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Improving asynchronous IO performance

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Stephen Andreassend
Regular Advisor

Improving asynchronous IO performance

Hi,

We have Oracle redo logs on raw partitions with async IO.

I want to know if I can improve async IO performance by changing the /dev/async device minor number.

Here are the options:
0x000000 default
0x000001 enable immediate reporting
0x000002 flush the CPU cache after reads
0x000004 allow disks to timeout
0x000005 is a combination of 1 and 4
0x000007 is a combination of 1, 2 and 4

Oracle Support always makes reference to 0x000000. However, 0x000001 sounds a lot faster - so my questions are, is 0x000001 the fastest way to get a commit, and is it safe to use?

Thx
Steve
9 REPLIES
John Palmer
Honored Contributor

Re: Improving asynchronous IO performance

I'd go with what Oracle say. It's their code and if they've written it for the default setting then changing it would be unwise in my opinion.

Just saying that 0x000001 'sounds faster' doesn't mean that it is!

Have you actually identified that your redo logs are a bottleneck?

Regards,
John
Stephen Andreassend
Regular Advisor

Re: Improving asynchronous IO performance

Thx for the answer!!

Yes redo logs are a bottleneck as we do many real-time commits per sec and we desire almost a sub-millisecond response time. Oracle Support have said they dont really have a clue, that this is an HPUX issue, so I am keen to see what people here have to say.
Bill Hassell
Honored Contributor
Solution

Re: Improving asynchronous IO performance

Immediate reporting is a feature that tells the disk to immediately report good status once write data has been received by the internal disk buffers and not waiting until the disk seeks and actually writes. On the surface that sounds faster and indeed would be as long as the access is in bursts. owever, a continuous stream of data will eventually fill up the disk's buffers because the disk simply can't write fast enough. The downside to immediate reporting is that unless the disk provides a battery backup for the cache, a powerfail on the disk will lose whatever data is still in the buffers. Modern disk arrays have batteries, JBODs and internal disks do not.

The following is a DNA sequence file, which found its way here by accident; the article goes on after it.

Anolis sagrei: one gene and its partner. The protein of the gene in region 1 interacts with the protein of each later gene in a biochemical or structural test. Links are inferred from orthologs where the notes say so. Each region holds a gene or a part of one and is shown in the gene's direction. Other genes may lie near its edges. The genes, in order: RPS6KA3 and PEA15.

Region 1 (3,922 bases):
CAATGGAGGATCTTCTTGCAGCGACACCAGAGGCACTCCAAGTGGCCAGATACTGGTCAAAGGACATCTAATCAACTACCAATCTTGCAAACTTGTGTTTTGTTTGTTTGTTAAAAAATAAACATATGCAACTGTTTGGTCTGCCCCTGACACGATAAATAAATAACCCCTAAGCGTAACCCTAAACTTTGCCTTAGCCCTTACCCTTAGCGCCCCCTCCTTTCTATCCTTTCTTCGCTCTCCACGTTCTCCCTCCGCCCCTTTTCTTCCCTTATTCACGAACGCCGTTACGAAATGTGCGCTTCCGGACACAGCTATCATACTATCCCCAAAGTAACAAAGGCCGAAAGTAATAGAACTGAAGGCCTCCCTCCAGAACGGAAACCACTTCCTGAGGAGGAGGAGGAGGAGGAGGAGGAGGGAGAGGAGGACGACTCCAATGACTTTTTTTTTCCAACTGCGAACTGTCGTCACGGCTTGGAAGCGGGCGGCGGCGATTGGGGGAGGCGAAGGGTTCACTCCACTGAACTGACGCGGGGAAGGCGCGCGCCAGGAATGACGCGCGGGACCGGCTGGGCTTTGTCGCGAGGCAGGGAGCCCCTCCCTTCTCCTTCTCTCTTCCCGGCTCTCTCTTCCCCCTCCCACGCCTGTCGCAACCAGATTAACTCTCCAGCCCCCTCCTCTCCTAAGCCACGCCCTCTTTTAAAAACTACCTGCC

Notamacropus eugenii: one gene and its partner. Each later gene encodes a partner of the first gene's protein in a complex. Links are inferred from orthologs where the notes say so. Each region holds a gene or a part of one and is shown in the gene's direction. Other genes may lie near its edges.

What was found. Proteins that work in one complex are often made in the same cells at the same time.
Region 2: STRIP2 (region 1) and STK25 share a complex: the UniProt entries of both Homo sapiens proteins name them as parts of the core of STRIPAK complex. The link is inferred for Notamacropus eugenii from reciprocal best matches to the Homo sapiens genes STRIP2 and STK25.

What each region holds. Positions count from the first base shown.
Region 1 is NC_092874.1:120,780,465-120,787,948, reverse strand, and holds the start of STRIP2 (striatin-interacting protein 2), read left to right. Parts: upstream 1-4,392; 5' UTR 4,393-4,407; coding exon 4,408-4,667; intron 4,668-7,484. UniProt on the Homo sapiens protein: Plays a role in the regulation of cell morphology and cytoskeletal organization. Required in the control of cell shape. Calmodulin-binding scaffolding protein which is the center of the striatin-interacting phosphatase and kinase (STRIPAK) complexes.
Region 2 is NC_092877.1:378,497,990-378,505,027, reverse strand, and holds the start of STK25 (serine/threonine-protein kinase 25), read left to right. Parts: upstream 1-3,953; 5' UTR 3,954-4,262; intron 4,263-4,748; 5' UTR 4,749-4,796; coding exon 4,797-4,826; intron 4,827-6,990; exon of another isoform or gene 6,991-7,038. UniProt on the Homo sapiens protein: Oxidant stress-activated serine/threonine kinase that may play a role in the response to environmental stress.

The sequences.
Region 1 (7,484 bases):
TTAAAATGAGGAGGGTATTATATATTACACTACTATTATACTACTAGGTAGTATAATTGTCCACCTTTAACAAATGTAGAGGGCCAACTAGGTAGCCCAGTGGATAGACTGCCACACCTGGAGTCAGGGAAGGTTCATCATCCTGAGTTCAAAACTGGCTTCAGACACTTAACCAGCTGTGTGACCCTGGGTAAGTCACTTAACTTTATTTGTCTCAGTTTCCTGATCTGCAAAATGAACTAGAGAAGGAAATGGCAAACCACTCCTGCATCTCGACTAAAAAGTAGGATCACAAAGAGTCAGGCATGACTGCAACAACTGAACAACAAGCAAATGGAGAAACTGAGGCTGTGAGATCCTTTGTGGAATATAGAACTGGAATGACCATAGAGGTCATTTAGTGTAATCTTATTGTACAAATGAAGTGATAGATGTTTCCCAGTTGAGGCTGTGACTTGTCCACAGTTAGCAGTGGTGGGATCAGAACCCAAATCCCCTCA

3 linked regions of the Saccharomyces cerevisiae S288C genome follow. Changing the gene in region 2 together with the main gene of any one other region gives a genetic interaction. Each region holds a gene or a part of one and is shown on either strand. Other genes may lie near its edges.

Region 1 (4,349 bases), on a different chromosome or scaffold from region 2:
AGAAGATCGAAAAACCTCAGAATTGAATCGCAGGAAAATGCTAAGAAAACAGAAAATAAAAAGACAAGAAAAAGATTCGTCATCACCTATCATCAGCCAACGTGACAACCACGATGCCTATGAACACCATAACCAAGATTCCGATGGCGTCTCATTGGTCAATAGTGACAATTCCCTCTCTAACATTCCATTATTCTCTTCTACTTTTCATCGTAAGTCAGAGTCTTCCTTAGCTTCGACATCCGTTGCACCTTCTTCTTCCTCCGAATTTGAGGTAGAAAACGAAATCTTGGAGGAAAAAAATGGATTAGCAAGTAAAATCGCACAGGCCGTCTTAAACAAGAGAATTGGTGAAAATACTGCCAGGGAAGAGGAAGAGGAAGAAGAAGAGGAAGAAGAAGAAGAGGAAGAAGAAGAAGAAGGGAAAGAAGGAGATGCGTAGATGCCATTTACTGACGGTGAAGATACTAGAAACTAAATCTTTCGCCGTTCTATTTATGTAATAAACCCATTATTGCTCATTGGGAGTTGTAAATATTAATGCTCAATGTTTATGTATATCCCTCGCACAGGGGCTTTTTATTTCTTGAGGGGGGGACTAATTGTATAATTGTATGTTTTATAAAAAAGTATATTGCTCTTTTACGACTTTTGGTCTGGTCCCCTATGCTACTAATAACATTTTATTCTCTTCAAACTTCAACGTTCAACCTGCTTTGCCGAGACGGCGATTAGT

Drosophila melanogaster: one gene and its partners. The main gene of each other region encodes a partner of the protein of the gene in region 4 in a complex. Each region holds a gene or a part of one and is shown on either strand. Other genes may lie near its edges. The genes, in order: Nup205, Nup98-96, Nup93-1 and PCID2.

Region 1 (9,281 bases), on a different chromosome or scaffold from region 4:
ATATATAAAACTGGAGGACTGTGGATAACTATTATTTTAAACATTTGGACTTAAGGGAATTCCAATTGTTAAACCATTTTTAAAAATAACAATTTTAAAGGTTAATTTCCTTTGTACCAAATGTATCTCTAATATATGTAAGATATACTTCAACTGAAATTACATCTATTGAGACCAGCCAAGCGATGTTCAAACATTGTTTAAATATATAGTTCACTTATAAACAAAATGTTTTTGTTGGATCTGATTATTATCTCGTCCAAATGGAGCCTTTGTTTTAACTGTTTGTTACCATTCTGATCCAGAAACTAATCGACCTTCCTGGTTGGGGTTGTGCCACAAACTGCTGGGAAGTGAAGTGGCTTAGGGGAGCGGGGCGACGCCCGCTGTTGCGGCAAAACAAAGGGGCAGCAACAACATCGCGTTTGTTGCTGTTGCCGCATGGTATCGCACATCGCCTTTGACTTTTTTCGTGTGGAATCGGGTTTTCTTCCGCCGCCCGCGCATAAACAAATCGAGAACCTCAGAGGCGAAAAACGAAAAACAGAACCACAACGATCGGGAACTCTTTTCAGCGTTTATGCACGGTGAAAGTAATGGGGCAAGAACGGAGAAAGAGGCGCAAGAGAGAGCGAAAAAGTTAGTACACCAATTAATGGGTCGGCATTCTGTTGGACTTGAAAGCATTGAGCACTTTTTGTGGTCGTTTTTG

Sub-millisecond I/O rates are not possible with mechanical disks which means that once the buffers on the disk are full, all additional I/O is queued and will wait for some disk writes to complete. True sub-millisecond I/O that is not affected by seek times are only possible with a solid state disk. There are a number of vendors that provide these products, albeit just a bit pricey.


Bill Hassell, sysadmin
Steven E. Protter
Exalted Contributor

Re: Improving asynchronous IO performance

Oracle support might not support you if you don't follow their recommendations. You should see if they have any guidelines in this regard.

I run oracle and vote for what Oracle actually tested on which is probably default.

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Steven E Protter
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Volker Borowski
Honored Contributor

Re: Improving asynchronous IO performance

Hi,

I would vote against this flag.
It might tell Oracle that a commit has in fact been executed, while the corresponding log-data is still somewhere between the server-bus and the disk.

I read your metalink thread dated may last year.
You have a high-end-storage system in between, which should really be able to store the data very fast into a well protected cache area first.
I doubt if you will really get a benefit from this.

Check if you can set a few parts of your database to NOLOGGING (i.e. secondary indexes), but be aware, that some special recovery steps might be needed in case of real recovery (i.e. recreate the indexes)

Good luck
Volker

Stephen Andreassend
Regular Advisor

Re: Improving asynchronous IO performance

Thanks for your responses.

Yes, we do have mid-range VA7400 disk arrays with redundant write-back write caches in RAID 0+1 "Normal Performance" mode (ie AutoRAID mode is disabled), so we do get reasonable throughput.

Our real-time billing application does many many updates per second, but commits in batches for performance reasons. We do not use multiple connections to Oracle or multi-threading so we are blocked while wating for a commit to complete, even with an asynchronous log writer.

We have simplexed our redo logs at an Oracle level and have measured the result by monitoring the 'log file sync' value for just our application session in V$SYSTEM_EVENT.AVERAGE_WAIT. This column is in hundredths of a second, and our old value was 0.5 and now it is 0.1. One might think that asynchronous IO would avoid an overhead from having duplexed log files, but apparently not.